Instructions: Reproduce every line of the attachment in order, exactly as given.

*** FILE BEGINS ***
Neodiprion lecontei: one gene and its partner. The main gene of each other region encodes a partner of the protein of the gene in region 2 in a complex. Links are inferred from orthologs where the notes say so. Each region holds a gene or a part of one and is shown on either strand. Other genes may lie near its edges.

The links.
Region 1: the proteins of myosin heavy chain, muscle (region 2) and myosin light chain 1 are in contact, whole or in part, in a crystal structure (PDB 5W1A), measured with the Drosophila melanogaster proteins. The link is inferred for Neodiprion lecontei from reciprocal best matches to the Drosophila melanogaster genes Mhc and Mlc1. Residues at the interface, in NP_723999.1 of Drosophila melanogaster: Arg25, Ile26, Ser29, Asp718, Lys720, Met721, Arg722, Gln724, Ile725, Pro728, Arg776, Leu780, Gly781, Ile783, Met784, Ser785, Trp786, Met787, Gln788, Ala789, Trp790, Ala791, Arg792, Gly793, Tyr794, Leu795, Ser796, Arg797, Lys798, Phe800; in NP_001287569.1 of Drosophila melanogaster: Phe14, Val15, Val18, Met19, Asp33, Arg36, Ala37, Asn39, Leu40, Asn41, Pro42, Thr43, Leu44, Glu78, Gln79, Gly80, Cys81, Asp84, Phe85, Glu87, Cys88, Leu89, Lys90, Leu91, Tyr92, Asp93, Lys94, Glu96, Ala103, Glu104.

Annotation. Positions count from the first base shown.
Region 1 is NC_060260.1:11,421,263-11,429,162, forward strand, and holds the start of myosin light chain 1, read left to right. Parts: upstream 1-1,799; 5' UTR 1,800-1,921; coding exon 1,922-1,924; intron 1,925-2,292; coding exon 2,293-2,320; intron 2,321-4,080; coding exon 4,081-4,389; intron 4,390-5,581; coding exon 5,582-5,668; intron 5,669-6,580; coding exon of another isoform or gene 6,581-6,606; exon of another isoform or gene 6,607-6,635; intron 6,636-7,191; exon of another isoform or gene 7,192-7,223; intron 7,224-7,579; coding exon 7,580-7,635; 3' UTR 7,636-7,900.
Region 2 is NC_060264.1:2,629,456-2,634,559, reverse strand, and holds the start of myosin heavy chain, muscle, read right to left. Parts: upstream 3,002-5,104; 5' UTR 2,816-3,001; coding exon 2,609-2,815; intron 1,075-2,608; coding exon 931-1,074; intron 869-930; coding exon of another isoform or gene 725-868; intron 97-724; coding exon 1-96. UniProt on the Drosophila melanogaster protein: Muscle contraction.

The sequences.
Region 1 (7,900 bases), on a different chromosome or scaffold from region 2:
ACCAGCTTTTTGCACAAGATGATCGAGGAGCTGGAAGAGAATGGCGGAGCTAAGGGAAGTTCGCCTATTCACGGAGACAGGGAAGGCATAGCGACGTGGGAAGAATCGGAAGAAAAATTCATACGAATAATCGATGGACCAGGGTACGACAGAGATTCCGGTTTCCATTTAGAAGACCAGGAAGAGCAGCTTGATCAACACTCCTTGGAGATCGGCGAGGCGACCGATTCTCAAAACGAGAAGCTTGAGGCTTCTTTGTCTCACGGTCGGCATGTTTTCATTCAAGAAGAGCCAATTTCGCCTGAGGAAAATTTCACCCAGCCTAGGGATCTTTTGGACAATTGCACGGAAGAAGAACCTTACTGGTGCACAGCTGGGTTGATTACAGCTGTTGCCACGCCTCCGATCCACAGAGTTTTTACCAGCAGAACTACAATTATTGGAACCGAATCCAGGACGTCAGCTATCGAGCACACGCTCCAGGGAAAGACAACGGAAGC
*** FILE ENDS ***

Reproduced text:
Neodiprion lecontei: one gene and its partner. The main gene of each other region encodes a partner of the protein of the gene in region 2 in a complex. Links are inferred from orthologs where the notes say so. Each region holds a gene or a part of one and is shown on either strand. Other genes may lie near its edges.

The links.
Region 1: the proteins of myosin heavy chain, muscle (region 2) and myosin light chain 1 are in contact, whole or in part, in a crystal structure (PDB 5W1A), measured with the Drosophila melanogaster proteins. The link is inferred for Neodiprion lecontei from reciprocal best matches to the Drosophila melanogaster genes Mhc and Mlc1. Residues at the interface, in NP_723999.1 of Drosophila melanogaster: Arg25, Ile26, Ser29, Asp718, Lys720, Met721, Arg722, Gln724, Ile725, Pro728, Arg776, Leu780, Gly781, Ile783, Met784, Ser785, Trp786, Met787, Gln788, Ala789, Trp790, Ala791, Arg792, Gly793, Tyr794, Leu795, Ser796, Arg797, Lys798, Phe800; in NP_001287569.1 of Drosophila melanogaster: Phe14, Val15, Val18, Met19, Asp33, Arg36, Ala37, Asn39, Leu40, Asn41, Pro42, Thr43, Leu44, Glu78, Gln79, Gly80, Cys81, Asp84, Phe85, Glu87, Cys88, Leu89, Lys90, Leu91, Tyr92, Asp93, Lys94, Glu96, Ala103, Glu104.

Annotation. Positions count from the first base shown.
Region 1 is NC_060260.1:11,421,263-11,429,162, forward strand, and holds the start of myosin light chain 1, read left to right. Parts: upstream 1-1,799; 5' UTR 1,800-1,921; coding exon 1,922-1,924; intron 1,925-2,292; coding exon 2,293-2,320; intron 2,321-4,080; coding exon 4,081-4,389; intron 4,390-5,581; coding exon 5,582-5,668; intron 5,669-6,580; coding exon of another isoform or gene 6,581-6,606; exon of another isoform or gene 6,607-6,635; intron 6,636-7,191; exon of another isoform or gene 7,192-7,223; intron 7,224-7,579; coding exon 7,580-7,635; 3' UTR 7,636-7,900.
Region 2 is NC_060264.1:2,629,456-2,634,559, reverse strand, and holds the start of myosin heavy chain, muscle, read right to left. Parts: upstream 3,002-5,104; 5' UTR 2,816-3,001; coding exon 2,609-2,815; intron 1,075-2,608; coding exon 931-1,074; intron 869-930; coding exon of another isoform or gene 725-868; intron 97-724; coding exon 1-96. UniProt on the Drosophila melanogaster protein: Muscle contraction.

The sequences.
Region 1 (7,900 bases), on a different chromosome or scaffold from region 2:
ACCAGCTTTTTGCACAAGATGATCGAGGAGCTGGAAGAGAATGGCGGAGCTAAGGGAAGTTCGCCTATTCACGGAGACAGGGAAGGCATAGCGACGTGGGAAGAATCGGAAGAAAAATTCATACGAATAATCGATGGACCAGGGTACGACAGAGATTCCGGTTTCCATTTAGAAGACCAGGAAGAGCAGCTTGATCAACACTCCTTGGAGATCGGCGAGGCGACCGATTCTCAAAACGAGAAGCTTGAGGCTTCTTTGTCTCACGGTCGGCATGTTTTCATTCAAGAAGAGCCAATTTCGCCTGAGGAAAATTTCACCCAGCCTAGGGATCTTTTGGACAATTGCACGGAAGAAGAACCTTACTGGTGCACAGCTGGGTTGATTACAGCTGTTGCCACGCCTCCGATCCACAGAGTTTTTACCAGCAGAACTACAATTATTGGAACCGAATCCAGGACGTCAGCTATCGAGCACACGCTCCAGGGAAAGACAACGGAAGC